Voices against BJP

Artists, writers against Modi

Print edition : May 10, 2019

Romila Thapar. Photo: T. Singaravelou

Amitav Ghosh Photo: K. RAMESH BABU

Naseeruddin Shah. Photo: Vivek Bendre

Harsh Mander. Photo: K. RAGESH

Girish Karnad. Photo: V. Sreenivasa Murthy

Arundhati Roy. Photo: M. Moorthy

Artists and writers raise their voice against the present regime and call upon voters to throw out the government for the sake of India’s pluralist tradition and the Constitution.

MORE and more writers, film-makers, theatre directors, academics, scientists and now civil servants have raised their voice, alerting people to the challenges facing the nation. Making impassioned appeals to the electorate to save democracy, illustrious writers such as Arundhati Roy and Amitav Ghosh, seasoned academics and civil rights activists like Romila Thapar and Harsh Mander and noted film and theatre personalities like Naseeruddin Shah, Girish Karnad and Amol Palekar have drawn attention to the challenges posed to the nation by Hindutva politics. Refusing to be browbeaten by allegations of being “urban Naxals” or “anti-nationals”, they have either directly urged the nation not to vote for the Bharatiya Janata Party (BJP) and its allies or asked citizens to ponder over the ills of the last five years, notable for a climate of intolerance, fear, and hatred towards fellow Indians, before casting their vote.

An appeal signed by over 600 actors and film-makers, including Naseeruddin Shah, Amol Palekar, Girish Karnad, Anurag Kashyap, Konkona Sen, Makrand Deshpande, Mahesh Dattani, Mita Vashisht, Ratna Pathak Shah and Usha Ganguli, urged people to vote out the BJP as the very idea of India and its Constitution was under threat in the climate of fear, prejudice and exclusion. The letter, which was issued in 12 languages on the Artists Unite India website, said the upcoming Lok Sabha elections were the “most critical in the history” of the country.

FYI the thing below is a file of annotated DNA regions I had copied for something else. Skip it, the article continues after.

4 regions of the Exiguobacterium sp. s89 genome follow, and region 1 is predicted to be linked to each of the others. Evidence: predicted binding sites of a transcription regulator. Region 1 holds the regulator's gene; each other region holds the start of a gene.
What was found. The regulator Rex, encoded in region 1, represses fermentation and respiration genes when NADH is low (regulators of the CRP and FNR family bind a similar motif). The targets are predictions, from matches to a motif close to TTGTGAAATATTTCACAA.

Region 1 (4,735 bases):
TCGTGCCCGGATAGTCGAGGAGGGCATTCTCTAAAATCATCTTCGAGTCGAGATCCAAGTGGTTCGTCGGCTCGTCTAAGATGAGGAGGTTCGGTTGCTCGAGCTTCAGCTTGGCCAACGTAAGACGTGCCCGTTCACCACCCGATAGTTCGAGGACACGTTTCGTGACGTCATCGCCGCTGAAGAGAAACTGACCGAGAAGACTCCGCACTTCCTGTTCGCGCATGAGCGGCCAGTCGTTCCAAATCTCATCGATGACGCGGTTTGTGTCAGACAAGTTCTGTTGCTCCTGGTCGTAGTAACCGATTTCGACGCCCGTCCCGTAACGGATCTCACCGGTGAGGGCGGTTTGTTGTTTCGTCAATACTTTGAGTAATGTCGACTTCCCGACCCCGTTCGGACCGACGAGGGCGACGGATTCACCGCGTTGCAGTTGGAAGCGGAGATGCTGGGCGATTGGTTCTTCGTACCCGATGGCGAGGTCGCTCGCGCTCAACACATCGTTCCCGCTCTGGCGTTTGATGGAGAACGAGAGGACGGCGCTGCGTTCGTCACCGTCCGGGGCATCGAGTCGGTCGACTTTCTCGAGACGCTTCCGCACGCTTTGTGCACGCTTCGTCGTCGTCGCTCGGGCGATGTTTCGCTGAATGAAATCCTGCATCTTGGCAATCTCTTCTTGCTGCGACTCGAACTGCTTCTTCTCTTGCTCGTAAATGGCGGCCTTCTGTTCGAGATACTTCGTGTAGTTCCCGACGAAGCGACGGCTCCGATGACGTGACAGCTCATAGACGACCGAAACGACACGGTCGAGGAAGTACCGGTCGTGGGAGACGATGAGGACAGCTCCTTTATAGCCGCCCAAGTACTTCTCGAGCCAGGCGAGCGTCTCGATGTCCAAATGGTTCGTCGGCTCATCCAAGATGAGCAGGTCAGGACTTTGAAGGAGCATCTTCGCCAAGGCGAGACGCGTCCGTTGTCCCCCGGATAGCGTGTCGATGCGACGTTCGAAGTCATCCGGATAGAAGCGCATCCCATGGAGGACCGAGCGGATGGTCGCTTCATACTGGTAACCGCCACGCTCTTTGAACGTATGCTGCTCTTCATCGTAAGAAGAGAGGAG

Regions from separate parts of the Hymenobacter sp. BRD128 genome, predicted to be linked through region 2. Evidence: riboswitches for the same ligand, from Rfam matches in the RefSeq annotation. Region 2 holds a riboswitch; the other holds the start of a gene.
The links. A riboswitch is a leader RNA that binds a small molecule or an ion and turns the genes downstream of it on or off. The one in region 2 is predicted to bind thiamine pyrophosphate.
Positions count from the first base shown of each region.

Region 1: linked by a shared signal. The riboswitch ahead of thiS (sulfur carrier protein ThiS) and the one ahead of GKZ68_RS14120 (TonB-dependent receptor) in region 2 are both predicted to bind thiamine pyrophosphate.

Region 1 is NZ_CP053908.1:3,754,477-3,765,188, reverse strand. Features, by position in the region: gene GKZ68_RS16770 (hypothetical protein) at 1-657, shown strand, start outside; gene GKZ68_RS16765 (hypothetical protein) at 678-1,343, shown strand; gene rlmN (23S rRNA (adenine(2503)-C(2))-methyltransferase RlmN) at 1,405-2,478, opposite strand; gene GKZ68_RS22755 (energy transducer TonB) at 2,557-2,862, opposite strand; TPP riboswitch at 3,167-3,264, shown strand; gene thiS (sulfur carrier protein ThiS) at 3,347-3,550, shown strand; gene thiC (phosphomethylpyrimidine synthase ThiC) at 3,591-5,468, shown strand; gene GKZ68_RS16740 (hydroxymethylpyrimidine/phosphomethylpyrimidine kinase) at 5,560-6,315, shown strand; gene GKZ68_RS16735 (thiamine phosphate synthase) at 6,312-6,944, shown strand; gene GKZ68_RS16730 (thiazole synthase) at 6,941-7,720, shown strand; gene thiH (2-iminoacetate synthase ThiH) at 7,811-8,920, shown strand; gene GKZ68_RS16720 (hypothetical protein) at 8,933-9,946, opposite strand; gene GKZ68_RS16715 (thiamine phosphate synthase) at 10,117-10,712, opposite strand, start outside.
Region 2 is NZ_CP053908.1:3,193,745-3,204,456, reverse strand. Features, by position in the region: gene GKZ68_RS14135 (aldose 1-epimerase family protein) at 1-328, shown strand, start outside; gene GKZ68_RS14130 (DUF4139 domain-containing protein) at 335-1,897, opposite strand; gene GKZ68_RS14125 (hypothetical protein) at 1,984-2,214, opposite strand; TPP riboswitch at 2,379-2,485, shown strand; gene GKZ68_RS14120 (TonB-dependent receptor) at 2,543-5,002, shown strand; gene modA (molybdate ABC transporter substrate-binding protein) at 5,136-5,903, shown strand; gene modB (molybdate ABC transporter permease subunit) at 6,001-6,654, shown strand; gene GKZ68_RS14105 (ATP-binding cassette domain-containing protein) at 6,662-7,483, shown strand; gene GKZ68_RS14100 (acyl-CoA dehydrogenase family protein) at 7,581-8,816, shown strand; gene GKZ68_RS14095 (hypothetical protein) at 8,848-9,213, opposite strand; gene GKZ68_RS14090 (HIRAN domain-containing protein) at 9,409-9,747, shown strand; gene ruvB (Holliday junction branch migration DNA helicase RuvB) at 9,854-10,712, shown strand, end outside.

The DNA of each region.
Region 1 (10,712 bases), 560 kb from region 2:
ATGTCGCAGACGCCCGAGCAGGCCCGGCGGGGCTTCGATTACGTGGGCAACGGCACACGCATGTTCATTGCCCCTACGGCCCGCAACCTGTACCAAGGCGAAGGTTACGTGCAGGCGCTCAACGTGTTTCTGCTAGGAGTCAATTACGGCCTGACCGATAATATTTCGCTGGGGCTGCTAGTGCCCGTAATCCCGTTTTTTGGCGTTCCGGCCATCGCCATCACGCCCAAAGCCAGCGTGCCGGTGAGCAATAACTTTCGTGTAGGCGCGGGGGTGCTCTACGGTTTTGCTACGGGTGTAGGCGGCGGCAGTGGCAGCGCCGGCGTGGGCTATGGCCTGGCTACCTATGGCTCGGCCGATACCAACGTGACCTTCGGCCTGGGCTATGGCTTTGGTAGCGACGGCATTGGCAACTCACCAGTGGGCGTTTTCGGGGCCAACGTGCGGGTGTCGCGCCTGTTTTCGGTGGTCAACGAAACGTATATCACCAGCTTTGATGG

“A democracy must empower its weakest, its most marginalised. A democracy cannot function without questioning, debate, and a vibrant opposition. All this is being concertedly eroded by the current government. The BJP, which came to power five years ago with the promise of development, has given free rein to Hindutva goons to indulge in the politics of hate and violence,” it said. Earlier, over a hundred independent film-makers from across India, such as Anand Patwardhan, Deepa Dhanraj and Gurbinder Singh, had issued a similar appeal under the umbrella of Save Democracy. In their appeal, the film-makers pointed to the “unleashing of polarisation and hate politics; marginalisation of Dalits, Muslims and farmers; steady erosion of the cultural and scientific institutions; and increasing censorship”.

They criticised lynchings of Muslim and Dalit men on the pretext of cow protection. They said that criticism had become an unpatriotic act under the current regime. “Any individual or institution that raises the slightest dissent is labelled ‘anti-national’,” they said in a statement. In fact, it was their appeal that paved the way for similar appeals by renowned individuals such as Arundhati Roy, Girish Karnad, Amitav Ghosh, Romila Thapar, Harsh Mander and Keki Daruwalla. In a signed statement, the eminent authors, poets and academics appealed to the people to vote out the BJP and save India’s pluralist ethos. Arguing for equality and diversity, they said in a joint statement: “Let us vote against hate politics. Let us vote for an equal and diverse India.” They were supported by authors of various Indian languages such as Punjabi, Hindi, Marathi, Konkani, Gujarati, Bengali, Urdu, Malayalam, Kannada, Telugu, Tamil and Kashmiri.

The statement